shō [Japanese ]

In Japan, ? – 20ᵗʰ century¹, a unit of both dry and liquid capacity,= 10 , since 1891 exactly ²⁴⁰¹⁄₁₃₃₁ liters, approximately 1.8039 liters or about 0.205 U.S. peck. link to a table showing relationships between Japanese units of capacity

Rice is traditionally measured in a square wooden box made of cypress, holding 1 shō. The box is 4.017 sun on a side. Other sources² say the box was 4.9 sun by 4.9 sun, 2.7 sun deep. Sake and soy sauce are often sold in 1-shō bottles.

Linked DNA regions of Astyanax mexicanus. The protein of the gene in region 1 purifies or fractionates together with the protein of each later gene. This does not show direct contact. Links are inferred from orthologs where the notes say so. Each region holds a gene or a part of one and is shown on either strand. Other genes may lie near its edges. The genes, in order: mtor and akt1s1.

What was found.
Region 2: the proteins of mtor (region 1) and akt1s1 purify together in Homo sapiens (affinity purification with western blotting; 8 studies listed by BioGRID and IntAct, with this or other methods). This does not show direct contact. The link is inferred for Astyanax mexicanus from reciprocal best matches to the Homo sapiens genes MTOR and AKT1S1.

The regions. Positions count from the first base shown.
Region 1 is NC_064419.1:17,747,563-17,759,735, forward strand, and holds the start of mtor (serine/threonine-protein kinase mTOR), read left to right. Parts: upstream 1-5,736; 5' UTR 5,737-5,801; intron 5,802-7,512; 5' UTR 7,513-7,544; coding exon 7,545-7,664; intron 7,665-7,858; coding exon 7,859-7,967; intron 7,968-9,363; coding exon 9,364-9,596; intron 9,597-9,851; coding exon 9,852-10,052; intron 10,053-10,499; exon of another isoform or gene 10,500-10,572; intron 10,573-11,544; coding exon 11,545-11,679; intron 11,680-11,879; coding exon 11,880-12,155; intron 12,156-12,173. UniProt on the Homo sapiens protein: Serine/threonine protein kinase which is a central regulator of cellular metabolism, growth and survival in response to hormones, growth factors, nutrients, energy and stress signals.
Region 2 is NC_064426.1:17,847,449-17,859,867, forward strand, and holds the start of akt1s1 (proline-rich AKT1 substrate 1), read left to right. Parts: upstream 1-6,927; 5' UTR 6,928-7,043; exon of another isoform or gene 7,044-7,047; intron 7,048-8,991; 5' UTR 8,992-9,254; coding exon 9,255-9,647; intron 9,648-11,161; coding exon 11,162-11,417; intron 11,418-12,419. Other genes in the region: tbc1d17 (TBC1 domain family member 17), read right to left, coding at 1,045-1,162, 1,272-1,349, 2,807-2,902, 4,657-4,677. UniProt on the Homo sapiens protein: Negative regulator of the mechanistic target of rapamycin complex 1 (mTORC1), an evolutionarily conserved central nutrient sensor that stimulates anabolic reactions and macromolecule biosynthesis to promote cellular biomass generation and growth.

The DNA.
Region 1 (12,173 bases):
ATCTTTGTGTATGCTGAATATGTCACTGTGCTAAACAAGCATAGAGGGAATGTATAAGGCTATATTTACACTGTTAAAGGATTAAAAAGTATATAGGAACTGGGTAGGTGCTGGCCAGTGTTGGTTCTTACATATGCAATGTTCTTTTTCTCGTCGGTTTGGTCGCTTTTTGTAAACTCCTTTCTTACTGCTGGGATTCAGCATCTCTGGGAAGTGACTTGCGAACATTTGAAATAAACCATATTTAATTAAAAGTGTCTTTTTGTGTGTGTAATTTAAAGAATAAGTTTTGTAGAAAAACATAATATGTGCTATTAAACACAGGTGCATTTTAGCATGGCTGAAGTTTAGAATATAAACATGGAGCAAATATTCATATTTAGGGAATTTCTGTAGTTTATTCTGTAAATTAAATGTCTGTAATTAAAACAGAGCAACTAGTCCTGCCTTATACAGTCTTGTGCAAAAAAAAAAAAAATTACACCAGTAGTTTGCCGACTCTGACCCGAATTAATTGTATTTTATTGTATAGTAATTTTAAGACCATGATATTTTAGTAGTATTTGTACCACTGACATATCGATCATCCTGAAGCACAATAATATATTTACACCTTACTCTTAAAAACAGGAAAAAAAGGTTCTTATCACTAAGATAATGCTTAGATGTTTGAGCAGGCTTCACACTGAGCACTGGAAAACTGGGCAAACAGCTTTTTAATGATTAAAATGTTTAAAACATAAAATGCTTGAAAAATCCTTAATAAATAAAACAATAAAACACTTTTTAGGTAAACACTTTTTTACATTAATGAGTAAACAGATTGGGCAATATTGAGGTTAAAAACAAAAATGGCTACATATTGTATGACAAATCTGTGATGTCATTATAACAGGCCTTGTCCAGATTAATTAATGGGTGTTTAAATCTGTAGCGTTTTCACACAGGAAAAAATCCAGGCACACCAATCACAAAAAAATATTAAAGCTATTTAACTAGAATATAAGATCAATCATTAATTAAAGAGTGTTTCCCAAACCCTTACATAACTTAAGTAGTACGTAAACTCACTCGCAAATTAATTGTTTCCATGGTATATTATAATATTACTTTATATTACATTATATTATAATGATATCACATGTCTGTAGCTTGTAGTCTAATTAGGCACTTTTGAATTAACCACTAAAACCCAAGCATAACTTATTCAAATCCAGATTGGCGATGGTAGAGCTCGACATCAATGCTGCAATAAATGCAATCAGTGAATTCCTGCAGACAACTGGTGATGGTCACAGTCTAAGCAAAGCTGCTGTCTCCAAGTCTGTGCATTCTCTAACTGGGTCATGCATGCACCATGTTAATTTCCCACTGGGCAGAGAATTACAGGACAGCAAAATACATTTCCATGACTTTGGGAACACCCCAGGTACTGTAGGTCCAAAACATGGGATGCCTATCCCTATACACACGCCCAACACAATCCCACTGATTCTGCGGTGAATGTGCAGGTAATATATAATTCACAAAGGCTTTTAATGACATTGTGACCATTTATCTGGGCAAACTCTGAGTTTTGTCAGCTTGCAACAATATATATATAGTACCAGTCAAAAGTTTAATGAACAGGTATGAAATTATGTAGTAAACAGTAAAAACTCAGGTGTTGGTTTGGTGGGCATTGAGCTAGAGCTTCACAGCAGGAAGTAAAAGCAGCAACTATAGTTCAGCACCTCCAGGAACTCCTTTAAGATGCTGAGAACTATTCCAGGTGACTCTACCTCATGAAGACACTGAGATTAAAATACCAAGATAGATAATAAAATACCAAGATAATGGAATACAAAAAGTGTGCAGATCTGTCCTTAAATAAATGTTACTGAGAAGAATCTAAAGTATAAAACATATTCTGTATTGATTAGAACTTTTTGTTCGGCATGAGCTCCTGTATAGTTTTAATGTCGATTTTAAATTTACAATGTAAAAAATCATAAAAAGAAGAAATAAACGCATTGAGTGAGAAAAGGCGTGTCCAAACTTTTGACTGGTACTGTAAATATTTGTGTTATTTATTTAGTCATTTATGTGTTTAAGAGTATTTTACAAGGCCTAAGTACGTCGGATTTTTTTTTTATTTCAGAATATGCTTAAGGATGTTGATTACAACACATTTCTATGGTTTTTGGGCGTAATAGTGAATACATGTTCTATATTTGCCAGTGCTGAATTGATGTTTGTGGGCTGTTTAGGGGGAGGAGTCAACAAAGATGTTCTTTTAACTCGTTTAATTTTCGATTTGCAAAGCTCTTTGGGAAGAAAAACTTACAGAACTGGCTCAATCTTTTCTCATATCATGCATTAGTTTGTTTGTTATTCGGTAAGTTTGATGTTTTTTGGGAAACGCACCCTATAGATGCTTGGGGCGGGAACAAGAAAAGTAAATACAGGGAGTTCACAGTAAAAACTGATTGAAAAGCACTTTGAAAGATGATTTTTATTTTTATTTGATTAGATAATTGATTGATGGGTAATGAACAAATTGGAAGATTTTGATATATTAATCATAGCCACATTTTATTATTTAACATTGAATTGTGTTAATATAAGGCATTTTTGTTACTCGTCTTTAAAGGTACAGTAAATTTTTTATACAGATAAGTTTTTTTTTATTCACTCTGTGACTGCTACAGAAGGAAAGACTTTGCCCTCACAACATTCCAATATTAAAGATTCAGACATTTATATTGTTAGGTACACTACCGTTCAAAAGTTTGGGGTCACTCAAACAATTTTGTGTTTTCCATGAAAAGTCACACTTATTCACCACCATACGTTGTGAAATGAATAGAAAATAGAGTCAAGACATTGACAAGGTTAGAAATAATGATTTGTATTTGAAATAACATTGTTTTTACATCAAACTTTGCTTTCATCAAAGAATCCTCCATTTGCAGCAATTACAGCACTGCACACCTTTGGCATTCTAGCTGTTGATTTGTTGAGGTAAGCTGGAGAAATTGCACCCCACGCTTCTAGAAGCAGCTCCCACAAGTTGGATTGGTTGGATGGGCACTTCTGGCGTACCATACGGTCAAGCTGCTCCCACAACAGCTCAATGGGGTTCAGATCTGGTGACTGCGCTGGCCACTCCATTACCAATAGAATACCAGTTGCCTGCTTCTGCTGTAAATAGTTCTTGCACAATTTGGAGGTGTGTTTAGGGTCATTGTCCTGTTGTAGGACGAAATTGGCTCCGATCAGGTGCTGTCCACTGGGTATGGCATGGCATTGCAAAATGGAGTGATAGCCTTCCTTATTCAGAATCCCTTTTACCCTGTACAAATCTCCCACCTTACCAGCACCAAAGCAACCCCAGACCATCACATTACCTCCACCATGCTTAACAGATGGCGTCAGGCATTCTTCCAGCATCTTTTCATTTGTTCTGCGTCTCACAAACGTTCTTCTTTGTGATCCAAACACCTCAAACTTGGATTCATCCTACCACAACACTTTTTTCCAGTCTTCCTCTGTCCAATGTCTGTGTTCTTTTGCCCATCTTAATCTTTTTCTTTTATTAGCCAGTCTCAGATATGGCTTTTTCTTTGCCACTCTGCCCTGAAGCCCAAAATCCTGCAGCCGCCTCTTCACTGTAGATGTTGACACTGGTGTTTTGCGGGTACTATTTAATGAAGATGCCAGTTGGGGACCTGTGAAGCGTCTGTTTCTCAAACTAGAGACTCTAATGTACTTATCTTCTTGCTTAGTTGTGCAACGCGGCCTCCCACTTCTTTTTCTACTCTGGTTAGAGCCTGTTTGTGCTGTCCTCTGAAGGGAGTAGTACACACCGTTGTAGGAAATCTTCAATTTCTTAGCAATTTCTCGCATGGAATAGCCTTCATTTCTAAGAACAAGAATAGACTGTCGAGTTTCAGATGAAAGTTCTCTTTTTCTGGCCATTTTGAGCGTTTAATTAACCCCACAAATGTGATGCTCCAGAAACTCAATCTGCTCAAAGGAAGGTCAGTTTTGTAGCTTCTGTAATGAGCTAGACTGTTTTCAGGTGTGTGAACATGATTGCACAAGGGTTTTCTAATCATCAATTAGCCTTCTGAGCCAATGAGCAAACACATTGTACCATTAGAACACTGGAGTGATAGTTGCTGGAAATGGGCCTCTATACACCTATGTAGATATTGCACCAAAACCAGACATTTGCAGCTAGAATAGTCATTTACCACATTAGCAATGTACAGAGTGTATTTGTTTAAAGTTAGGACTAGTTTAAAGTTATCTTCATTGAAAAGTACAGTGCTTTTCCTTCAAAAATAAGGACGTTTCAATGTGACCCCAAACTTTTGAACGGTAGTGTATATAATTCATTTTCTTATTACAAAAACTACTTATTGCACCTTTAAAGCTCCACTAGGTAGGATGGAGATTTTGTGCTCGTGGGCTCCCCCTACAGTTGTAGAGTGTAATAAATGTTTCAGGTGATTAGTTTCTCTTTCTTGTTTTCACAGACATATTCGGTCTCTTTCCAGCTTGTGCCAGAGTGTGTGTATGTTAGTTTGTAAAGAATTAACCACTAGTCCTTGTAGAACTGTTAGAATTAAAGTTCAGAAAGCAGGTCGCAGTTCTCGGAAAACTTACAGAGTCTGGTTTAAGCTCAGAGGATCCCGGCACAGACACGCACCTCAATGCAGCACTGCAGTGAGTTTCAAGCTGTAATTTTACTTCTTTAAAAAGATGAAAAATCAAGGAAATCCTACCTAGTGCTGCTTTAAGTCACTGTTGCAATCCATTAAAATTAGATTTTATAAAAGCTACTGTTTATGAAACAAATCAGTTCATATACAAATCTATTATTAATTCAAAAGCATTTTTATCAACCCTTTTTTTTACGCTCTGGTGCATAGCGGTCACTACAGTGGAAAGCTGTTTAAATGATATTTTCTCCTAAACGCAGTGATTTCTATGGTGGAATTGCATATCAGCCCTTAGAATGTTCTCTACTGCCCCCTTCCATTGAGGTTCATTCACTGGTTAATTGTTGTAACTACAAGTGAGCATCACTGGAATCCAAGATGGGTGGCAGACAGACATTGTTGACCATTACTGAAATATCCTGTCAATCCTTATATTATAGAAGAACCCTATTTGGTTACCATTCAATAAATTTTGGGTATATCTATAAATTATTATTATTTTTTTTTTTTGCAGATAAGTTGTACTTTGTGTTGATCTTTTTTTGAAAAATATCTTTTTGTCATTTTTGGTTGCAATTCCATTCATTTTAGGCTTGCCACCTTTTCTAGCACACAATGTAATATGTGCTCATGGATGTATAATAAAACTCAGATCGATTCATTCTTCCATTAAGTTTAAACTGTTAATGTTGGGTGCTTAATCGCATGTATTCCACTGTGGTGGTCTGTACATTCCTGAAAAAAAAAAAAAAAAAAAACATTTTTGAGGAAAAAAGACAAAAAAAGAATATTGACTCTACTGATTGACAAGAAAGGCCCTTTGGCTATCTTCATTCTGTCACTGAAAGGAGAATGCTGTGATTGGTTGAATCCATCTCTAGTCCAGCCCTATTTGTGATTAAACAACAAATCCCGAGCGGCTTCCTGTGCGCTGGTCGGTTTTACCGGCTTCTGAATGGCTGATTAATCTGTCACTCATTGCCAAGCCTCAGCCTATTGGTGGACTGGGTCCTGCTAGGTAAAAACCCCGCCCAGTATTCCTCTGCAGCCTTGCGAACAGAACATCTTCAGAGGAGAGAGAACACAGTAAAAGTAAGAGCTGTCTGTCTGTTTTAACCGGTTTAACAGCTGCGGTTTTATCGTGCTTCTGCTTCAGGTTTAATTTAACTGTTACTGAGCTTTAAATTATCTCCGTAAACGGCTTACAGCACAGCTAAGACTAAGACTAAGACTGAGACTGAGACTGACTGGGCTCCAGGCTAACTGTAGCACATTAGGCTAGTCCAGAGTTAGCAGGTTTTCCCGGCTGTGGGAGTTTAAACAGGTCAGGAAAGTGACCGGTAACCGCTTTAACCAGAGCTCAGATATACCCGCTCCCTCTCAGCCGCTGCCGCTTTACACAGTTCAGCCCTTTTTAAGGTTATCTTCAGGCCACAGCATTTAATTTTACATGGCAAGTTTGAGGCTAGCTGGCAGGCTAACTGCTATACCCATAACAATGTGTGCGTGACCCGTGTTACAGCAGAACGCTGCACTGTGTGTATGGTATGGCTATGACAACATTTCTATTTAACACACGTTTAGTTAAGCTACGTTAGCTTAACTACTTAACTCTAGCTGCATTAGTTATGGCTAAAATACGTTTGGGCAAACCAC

In the 16ᵗʰ century, the shō was approximately 3.6 liters.

1. United Nations, 1966.

2. E. J. Blockhuys.
Vade-Mecum of Modern Metrical Units. 17ᵗʰ edition, revised and enlarged.
Tokyo: Dobunkwan, 1924.

Page 46.

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